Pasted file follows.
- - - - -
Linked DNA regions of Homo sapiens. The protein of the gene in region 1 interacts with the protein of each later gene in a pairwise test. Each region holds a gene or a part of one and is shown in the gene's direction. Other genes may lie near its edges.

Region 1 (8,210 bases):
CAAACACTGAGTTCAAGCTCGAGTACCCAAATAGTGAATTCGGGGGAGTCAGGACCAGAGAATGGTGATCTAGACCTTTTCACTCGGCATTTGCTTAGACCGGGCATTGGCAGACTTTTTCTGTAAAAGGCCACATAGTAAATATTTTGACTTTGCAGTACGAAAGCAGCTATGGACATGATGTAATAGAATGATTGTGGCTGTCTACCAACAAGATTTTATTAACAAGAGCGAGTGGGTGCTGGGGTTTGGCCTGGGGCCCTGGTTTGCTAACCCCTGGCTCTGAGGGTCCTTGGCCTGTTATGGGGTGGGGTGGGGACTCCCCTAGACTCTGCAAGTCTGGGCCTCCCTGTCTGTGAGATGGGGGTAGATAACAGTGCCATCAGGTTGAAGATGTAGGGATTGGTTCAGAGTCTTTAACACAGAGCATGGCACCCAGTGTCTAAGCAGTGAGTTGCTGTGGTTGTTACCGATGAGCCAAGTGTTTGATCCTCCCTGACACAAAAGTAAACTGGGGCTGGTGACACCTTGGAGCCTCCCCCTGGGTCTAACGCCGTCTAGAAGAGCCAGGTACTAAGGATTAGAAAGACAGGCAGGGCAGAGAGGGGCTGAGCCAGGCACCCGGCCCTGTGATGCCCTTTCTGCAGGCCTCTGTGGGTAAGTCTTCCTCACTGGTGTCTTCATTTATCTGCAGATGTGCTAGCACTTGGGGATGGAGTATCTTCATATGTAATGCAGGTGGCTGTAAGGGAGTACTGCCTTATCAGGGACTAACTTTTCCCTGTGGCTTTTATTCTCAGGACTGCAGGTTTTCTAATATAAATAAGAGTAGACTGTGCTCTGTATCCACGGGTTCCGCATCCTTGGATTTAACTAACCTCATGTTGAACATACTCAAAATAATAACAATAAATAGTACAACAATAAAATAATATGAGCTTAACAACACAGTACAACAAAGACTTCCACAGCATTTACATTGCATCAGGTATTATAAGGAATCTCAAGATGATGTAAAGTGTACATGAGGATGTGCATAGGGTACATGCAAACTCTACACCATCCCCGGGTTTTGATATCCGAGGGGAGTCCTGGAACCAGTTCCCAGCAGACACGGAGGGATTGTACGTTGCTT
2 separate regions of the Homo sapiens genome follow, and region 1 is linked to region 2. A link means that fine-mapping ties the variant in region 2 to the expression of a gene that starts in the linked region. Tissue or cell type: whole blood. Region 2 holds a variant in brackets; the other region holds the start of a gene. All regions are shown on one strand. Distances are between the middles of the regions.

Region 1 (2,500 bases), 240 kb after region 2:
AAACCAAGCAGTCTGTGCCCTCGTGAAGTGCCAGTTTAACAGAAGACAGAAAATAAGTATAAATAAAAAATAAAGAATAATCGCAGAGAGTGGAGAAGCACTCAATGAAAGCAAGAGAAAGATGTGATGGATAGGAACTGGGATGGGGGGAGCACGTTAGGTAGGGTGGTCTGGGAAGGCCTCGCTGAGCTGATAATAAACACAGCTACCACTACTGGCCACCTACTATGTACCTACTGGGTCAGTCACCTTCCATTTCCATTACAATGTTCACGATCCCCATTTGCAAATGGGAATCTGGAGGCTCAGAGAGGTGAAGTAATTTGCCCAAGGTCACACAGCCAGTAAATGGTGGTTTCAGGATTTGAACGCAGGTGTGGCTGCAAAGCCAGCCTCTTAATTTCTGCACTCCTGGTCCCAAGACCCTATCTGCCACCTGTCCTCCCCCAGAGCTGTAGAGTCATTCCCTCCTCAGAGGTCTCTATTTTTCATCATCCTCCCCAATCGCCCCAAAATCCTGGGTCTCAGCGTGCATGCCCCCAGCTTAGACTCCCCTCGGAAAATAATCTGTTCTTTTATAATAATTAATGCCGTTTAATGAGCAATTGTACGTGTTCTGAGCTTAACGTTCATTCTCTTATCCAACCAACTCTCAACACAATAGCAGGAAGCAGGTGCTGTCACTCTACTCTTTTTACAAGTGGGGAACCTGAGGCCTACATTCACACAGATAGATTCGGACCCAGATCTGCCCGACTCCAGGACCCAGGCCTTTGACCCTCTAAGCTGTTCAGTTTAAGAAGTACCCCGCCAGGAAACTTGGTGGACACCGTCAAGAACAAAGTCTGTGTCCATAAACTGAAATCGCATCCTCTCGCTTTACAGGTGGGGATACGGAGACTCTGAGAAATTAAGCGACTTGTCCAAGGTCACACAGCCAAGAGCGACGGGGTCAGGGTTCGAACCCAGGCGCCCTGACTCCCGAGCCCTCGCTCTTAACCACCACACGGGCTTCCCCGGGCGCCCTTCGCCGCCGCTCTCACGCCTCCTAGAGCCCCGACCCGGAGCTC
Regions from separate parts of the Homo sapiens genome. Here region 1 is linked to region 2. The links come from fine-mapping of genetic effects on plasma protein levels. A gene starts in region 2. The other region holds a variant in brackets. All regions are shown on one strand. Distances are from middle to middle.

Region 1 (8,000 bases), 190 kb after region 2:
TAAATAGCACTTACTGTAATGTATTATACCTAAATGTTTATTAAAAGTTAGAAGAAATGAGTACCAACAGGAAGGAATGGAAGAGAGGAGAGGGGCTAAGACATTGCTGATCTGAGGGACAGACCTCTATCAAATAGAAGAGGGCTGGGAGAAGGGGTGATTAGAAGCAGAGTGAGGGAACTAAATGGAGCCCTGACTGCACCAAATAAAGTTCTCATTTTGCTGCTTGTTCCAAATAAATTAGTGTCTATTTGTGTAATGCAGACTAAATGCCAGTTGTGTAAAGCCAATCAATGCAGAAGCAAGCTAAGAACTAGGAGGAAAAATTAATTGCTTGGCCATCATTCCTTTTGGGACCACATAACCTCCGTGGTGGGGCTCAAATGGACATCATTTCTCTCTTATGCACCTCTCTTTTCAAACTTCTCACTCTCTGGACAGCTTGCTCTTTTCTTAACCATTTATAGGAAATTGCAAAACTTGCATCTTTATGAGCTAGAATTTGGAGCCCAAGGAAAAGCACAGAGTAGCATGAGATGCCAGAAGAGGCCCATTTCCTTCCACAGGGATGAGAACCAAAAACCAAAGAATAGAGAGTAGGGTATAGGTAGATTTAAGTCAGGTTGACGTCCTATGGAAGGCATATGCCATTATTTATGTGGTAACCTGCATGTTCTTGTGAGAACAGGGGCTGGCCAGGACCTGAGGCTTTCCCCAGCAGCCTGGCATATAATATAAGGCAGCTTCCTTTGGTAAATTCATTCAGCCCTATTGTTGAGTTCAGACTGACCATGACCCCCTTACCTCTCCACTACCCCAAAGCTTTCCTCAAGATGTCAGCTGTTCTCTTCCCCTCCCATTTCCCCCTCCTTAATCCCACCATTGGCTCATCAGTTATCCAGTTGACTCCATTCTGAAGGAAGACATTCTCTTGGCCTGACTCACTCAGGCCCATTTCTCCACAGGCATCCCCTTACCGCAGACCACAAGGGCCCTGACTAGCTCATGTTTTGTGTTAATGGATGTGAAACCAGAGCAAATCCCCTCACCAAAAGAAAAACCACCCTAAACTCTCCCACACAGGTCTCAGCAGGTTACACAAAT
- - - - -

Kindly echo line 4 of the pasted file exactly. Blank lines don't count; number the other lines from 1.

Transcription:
2 separate regions of the Homo sapiens genome follow, and region 1 is linked to region 2. A link means that fine-mapping ties the variant in region 2 to the expression of a gene that starts in the linked region. Tissue or cell type: whole blood. Region 2 holds a variant in brackets; the other region holds the start of a gene. All regions are shown on one strand. Distances are between the middles of the regions.